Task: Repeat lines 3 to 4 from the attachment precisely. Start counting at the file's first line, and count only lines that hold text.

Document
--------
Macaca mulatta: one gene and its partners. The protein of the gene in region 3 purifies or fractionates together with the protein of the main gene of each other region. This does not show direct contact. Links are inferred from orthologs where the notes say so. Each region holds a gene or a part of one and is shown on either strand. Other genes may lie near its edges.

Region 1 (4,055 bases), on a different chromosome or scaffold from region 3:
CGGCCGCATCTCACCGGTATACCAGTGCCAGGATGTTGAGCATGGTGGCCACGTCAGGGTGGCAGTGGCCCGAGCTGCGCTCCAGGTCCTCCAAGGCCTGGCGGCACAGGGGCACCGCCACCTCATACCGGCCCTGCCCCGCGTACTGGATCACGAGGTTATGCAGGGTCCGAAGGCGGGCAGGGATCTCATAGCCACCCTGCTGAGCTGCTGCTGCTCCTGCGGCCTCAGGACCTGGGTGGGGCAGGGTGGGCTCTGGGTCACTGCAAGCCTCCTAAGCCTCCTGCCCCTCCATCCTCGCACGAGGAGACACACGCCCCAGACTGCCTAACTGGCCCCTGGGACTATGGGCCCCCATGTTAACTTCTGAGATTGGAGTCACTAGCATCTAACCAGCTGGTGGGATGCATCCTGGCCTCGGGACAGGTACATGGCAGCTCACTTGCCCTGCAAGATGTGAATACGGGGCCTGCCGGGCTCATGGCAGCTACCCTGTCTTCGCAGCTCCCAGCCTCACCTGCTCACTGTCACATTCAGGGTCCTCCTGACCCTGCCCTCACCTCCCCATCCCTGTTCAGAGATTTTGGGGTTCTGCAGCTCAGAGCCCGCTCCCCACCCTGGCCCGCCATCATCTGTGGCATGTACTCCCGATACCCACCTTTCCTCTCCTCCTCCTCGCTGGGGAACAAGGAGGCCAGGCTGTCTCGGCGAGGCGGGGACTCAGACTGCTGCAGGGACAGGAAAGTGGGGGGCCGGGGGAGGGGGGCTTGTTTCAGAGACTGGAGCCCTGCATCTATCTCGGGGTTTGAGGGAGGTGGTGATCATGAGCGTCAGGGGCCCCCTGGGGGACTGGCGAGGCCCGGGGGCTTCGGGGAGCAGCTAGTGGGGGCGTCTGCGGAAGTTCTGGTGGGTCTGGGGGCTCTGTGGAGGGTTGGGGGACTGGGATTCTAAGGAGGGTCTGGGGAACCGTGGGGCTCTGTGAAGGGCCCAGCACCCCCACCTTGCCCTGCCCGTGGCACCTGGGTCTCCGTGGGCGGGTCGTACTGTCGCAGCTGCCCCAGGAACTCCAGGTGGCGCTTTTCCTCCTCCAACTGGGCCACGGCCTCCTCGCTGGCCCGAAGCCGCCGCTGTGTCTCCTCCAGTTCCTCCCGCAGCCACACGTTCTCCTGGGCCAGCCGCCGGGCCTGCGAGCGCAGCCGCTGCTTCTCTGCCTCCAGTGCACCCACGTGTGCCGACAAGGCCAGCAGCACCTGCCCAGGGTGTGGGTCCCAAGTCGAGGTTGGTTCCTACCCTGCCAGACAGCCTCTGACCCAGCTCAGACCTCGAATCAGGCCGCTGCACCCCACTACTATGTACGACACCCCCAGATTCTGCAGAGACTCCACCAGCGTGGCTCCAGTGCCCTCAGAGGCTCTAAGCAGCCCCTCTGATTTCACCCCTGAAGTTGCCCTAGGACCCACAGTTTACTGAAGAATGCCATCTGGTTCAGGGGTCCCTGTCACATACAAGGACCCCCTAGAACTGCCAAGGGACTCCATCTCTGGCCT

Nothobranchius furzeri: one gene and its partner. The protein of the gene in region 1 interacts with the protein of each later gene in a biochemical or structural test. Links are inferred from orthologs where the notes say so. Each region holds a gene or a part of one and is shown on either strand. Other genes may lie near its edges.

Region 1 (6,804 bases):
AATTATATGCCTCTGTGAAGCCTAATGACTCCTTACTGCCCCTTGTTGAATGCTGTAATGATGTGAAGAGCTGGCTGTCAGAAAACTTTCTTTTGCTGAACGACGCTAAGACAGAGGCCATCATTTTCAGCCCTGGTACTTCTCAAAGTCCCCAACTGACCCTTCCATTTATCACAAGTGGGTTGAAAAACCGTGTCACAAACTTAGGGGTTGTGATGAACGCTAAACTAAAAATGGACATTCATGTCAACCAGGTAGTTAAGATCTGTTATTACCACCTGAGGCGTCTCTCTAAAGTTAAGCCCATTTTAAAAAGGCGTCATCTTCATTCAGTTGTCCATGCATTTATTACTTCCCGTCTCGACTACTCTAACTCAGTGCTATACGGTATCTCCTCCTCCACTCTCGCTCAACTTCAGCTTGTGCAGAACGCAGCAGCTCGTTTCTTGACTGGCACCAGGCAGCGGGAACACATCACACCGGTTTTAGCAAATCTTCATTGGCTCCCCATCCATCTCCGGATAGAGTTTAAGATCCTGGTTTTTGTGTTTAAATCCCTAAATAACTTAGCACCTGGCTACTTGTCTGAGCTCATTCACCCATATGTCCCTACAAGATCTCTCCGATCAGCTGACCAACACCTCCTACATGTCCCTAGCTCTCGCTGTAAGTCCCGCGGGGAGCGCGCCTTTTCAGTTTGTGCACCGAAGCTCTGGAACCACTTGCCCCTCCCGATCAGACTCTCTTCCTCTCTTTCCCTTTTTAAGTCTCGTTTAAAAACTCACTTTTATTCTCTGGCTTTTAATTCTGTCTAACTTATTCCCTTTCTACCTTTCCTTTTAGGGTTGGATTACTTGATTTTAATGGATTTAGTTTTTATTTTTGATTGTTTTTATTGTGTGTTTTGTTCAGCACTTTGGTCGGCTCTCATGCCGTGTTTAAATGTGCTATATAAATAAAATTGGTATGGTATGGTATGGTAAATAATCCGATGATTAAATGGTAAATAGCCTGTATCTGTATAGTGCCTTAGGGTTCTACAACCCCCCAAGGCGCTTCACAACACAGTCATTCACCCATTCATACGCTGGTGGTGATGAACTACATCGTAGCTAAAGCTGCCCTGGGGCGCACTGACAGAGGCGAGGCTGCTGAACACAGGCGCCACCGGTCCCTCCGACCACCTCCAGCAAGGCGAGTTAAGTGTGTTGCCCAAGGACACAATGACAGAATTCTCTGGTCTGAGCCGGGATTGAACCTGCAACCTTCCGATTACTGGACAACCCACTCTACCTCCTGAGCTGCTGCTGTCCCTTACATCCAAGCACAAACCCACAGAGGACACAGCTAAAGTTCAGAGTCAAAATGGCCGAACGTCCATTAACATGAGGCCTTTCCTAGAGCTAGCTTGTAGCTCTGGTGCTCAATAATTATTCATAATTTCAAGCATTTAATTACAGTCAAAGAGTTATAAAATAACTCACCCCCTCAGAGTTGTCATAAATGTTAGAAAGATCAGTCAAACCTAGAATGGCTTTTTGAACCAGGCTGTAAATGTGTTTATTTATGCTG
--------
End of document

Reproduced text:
CGGCCGCATCTCACCGGTATACCAGTGCCAGGATGTTGAGCATGGTGGCCACGTCAGGGTGGCAGTGGCCCGAGCTGCGCTCCAGGTCCTCCAAGGCCTGGCGGCACAGGGGCACCGCCACCTCATACCGGCCCTGCCCCGCGTACTGGATCACGAGGTTATGCAGGGTCCGAAGGCGGGCAGGGATCTCATAGCCACCCTGCTGAGCTGCTGCTGCTCCTGCGGCCTCAGGACCTGGGTGGGGCAGGGTGGGCTCTGGGTCACTGCAAGCCTCCTAAGCCTCCTGCCCCTCCATCCTCGCACGAGGAGACACACGCCCCAGACTGCCTAACTGGCCCCTGGGACTATGGGCCCCCATGTTAACTTCTGAGATTGGAGTCACTAGCATCTAACCAGCTGGTGGGATGCATCCTGGCCTCGGGACAGGTACATGGCAGCTCACTTGCCCTGCAAGATGTGAATACGGGGCCTGCCGGGCTCATGGCAGCTACCCTGTCTTCGCAGCTCCCAGCCTCACCTGCTCACTGTCACATTCAGGGTCCTCCTGACCCTGCCCTCACCTCCCCATCCCTGTTCAGAGATTTTGGGGTTCTGCAGCTCAGAGCCCGCTCCCCACCCTGGCCCGCCATCATCTGTGGCATGTACTCCCGATACCCACCTTTCCTCTCCTCCTCCTCGCTGGGGAACAAGGAGGCCAGGCTGTCTCGGCGAGGCGGGGACTCAGACTGCTGCAGGGACAGGAAAGTGGGGGGCCGGGGGAGGGGGGCTTGTTTCAGAGACTGGAGCCCTGCATCTATCTCGGGGTTTGAGGGAGGTGGTGATCATGAGCGTCAGGGGCCCCCTGGGGGACTGGCGAGGCCCGGGGGCTTCGGGGAGCAGCTAGTGGGGGCGTCTGCGGAAGTTCTGGTGGGTCTGGGGGCTCTGTGGAGGGTTGGGGGACTGGGATTCTAAGGAGGGTCTGGGGAACCGTGGGGCTCTGTGAAGGGCCCAGCACCCCCACCTTGCCCTGCCCGTGGCACCTGGGTCTCCGTGGGCGGGTCGTACTGTCGCAGCTGCCCCAGGAACTCCAGGTGGCGCTTTTCCTCCTCCAACTGGGCCACGGCCTCCTCGCTGGCCCGAAGCCGCCGCTGTGTCTCCTCCAGTTCCTCCCGCAGCCACACGTTCTCCTGGGCCAGCCGCCGGGCCTGCGAGCGCAGCCGCTGCTTCTCTGCCTCCAGTGCACCCACGTGTGCCGACAAGGCCAGCAGCACCTGCCCAGGGTGTGGGTCCCAAGTCGAGGTTGGTTCCTACCCTGCCAGACAGCCTCTGACCCAGCTCAGACCTCGAATCAGGCCGCTGCACCCCACTACTATGTACGACACCCCCAGATTCTGCAGAGACTCCACCAGCGTGGCTCCAGTGCCCTCAGAGGCTCTAAGCAGCCCCTCTGATTTCACCCCTGAAGTTGCCCTAGGACCCACAGTTTACTGAAGAATGCCATCTGGTTCAGGGGTCCCTGTCACATACAAGGACCCCCTAGAACTGCCAAGGGACTCCATCTCTGGCCT

Nothobranchius furzeri: one gene and its partner. The protein of the gene in region 1 interacts with the protein of each later gene in a biochemical or structural test. Links are inferred from orthologs where the notes say so. Each region holds a gene or a part of one and is shown on either strand. Other genes may lie near its edges.